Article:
By SHERIDAN CYR
The town of Plainville recently received a state grant of $200,000 for investigation of the environmental state of two continguous blight properties, located at 1 West Main St. and 63 West Main St. The grant is part of a $13.6 million grant that has been divided by 14 municipalities in Connecticut in order to address, remediate and revitalize blighted properties, encompassing a total of 89 acres of land.
“Blight property” is defined as land that is dilapidated, potentially unsafe and unsightly. Plainville’s blight property is the former home of White Oak Construction, which closed down about 15 years ago. The location is directly across from the Municipal Center downtown.
“Because of its past use as a construction company site, there is concern that the property might be contaminated or may have some type of hazardous material,” said Town Manager Robert Lee.
The continguous parcels of land are owned by the estate of Roger Toffolon, who owned the construction company. Lee said the town staff has been working with the estate executor, Marcia Toffolon, who offered to transfer the property to the town for the value of the back taxes that have accrued on the property over the years. The back taxes are in the half million dollar range, reported Lee.
“The town has the opportunity to purchase the property, subject to doing some investigation of the land,” said Lee. That is where the grant comes in.
Plainville’s option to purchase the parcel is available until September of 2018. In the meantime, the town will hire a licensed environmental professional to assess the land in a three-part investigation.
The LEP first looks at the record of history of the property, then conducts the investigation which includes taking soil and core samples, visual observations and testing those samples. They then take the results and develop a remedial action program in a document that can be approved by the Department of Energy and Environmental Protection (DEEP).
“We are very pleased to be receiving this grant,” said Director of Planning and Economic Development Mark DeVoe. He said when the RAP is completed, it will be used as a guiding document to remediate and clean up the site, at which point the town would seek additional grant funding for the remediation. “We are really in the beginning stages of what could be a multi-year process.”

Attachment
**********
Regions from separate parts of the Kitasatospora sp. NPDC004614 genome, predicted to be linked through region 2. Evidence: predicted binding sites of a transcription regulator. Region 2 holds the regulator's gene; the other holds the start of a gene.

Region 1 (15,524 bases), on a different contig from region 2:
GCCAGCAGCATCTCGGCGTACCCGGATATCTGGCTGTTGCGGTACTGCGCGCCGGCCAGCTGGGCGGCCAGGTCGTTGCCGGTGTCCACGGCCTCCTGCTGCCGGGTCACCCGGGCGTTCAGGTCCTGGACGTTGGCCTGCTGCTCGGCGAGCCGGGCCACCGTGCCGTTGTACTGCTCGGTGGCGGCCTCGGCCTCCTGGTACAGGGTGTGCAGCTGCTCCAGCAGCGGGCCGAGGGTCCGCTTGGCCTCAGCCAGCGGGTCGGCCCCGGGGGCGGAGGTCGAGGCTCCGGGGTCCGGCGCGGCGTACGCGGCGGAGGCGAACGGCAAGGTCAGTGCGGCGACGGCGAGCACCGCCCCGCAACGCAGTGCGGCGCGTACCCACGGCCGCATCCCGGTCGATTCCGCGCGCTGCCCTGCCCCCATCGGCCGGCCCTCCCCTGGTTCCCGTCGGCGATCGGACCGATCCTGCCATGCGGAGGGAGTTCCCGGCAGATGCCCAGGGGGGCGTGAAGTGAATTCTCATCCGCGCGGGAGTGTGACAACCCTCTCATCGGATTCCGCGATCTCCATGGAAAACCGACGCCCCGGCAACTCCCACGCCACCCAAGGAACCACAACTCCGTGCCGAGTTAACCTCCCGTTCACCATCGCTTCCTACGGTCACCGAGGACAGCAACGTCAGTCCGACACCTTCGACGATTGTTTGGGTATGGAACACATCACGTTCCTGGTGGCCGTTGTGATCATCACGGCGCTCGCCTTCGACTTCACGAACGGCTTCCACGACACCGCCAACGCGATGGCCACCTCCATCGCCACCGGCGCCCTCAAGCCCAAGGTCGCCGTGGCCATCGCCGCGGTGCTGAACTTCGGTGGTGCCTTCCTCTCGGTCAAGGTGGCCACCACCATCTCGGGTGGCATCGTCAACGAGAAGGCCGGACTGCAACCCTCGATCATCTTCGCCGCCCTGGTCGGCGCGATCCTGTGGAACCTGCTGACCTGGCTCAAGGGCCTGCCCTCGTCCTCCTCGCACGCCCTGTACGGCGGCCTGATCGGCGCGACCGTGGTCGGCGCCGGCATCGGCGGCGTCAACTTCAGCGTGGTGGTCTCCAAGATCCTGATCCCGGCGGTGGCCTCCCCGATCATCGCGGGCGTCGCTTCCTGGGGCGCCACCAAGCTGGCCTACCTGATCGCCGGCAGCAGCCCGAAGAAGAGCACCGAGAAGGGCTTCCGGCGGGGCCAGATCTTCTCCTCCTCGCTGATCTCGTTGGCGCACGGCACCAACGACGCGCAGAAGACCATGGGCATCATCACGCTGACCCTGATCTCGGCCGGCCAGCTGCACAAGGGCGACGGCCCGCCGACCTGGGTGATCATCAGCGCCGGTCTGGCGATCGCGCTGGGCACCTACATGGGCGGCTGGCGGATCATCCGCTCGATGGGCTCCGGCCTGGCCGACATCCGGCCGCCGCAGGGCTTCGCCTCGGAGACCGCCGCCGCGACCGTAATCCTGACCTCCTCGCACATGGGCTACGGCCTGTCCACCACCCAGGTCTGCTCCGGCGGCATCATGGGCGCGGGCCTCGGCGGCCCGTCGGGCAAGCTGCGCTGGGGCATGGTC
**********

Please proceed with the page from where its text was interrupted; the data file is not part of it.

Once the town has secured a funding source to remediate, Plainville will be in “a good position” to take ownership of the land. Though both Lee and DeVoe reported there are no defined plans in place for the use, they hope for something that will amp up the downtown area and provide services to residents, as well as bring in guests to do business in town.
“Providing an area of town services for dining needs and shopping needs is a surefire way to help those businesses that are already here succeed, and is further incent for businesses to come in and make improvements in our downtown business district,” said DeVoe. “We’re really excited and it’s a great opportunity for Plainville.”
Looking ahead past the evaluation and clean-up of the property, the town may consider taking proposals from businesses that wish to develop on the property and benefit the town for years to come.
Lee said the area is a “very key parcel of land in town.” It is along the CTFasTrack busline, which will help to draw in guests. Some potential options he mentioned include retail, dining, housing, recreation, or a mixed-use, all depending on what the permit will allow.
“I think there are a lot of possibilities, and we just hope to take it one step at a time,” said Lee.